WINDSOR, ONT. -- Adjusting to pandemic life isn’t easy for Leamington’s Mike Doyle, who more than two years ago suffered a traumatic workplace injury that doctors predicted would leave him motionless for life.

“Three years ago, I’d be out every day with the bike,” Mike Doyle said.

Doyle was a truck driver who fell off the back of his rig, landing on his head. He cracked his skull, damaged his spine and broke several bones.

He wasn’t supposed to walk. He wasn’t supposed to talk.

But he did, with the help of his wife and regular therapy.

“It’s hard to believe,” Doyle said.

Doyle’s wife Peggy said he hasn’t been out of the house to go the a store or run errands since the pandemic restrictions first started.

“He doesn’t see the lines on the floors, the six-feet distancing, any of those things to know what’s going on,” she said.

Peggy fears her husband is falling back to the beginning now that COVID-19 has altered in-person therapy sessions and regular session visits.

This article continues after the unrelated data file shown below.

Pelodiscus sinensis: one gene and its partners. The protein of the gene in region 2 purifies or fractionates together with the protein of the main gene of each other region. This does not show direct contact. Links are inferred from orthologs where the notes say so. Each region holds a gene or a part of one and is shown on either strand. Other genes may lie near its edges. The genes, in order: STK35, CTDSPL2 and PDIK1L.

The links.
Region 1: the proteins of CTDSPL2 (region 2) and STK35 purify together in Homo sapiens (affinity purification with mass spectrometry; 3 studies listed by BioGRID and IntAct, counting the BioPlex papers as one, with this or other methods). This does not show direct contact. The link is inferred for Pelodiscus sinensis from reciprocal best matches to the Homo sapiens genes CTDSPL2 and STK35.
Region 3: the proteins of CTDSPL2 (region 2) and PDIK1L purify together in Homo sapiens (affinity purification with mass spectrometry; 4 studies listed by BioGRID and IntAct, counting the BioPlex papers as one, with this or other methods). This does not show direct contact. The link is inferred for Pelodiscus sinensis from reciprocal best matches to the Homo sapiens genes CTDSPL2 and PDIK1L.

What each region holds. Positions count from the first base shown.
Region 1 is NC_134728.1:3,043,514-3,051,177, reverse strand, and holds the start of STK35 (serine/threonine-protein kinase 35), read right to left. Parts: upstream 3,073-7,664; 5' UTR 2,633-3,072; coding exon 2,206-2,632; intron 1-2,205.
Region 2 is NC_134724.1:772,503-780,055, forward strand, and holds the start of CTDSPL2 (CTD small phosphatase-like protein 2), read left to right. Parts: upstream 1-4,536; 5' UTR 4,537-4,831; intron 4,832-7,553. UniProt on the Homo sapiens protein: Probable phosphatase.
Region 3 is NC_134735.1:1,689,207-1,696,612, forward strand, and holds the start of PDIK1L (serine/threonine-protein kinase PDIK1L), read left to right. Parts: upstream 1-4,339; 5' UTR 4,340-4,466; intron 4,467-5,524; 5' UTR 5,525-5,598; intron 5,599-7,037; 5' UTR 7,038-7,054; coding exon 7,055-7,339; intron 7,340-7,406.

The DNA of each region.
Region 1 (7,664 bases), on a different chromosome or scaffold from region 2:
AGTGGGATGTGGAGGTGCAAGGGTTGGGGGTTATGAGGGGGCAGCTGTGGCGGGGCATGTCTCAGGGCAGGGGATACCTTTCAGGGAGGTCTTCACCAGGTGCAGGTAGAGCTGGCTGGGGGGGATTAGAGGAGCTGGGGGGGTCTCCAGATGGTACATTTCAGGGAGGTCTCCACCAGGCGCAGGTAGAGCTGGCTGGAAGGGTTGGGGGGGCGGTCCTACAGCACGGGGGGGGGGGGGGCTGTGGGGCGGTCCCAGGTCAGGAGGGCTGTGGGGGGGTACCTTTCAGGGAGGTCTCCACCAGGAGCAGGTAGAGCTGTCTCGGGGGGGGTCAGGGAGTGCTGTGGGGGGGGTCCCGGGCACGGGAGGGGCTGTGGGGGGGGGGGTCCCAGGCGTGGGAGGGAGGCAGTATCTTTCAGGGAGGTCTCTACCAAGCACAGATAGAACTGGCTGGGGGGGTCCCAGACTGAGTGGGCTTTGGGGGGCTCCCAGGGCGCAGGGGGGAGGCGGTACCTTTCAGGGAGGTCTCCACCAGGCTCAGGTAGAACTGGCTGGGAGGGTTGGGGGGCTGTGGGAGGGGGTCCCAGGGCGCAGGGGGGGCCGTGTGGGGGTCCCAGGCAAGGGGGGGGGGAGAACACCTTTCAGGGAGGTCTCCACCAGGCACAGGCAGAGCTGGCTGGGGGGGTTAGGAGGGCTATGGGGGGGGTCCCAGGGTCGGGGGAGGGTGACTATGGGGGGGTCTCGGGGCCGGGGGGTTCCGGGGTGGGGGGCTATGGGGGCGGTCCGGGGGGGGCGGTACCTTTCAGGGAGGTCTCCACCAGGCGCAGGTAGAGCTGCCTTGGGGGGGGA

“Half an hour of virtual therapy twice a week doesn’t take the place of two hours, in person exercise, bike, weights,” she said. “They feel he has regressed almost to the point when they first saw him almost two years ago.”

Peggy says despite their best efforts, virtual therapy can’t complete with in-person consultation, saying they feel forgotten.

“I’m not the therapist! I’m not the doctor! I’m just going by what they tell me,” she said.

“I can put up with not getting a haircut, but he can’t put up with going months on end with no therapy because he’ll get to the point his muscles are so stiff, his joints are so stiff, he’s not going to be able to move."  

Doyle describes pandemic life as lonely. Missing regular visits with friends and family, relying on small talk with strangers who walk by the driveway.

“I would hope that they decide those are essential services and bring them back,” Peggy said. “As long as the clinics are following the protocols.”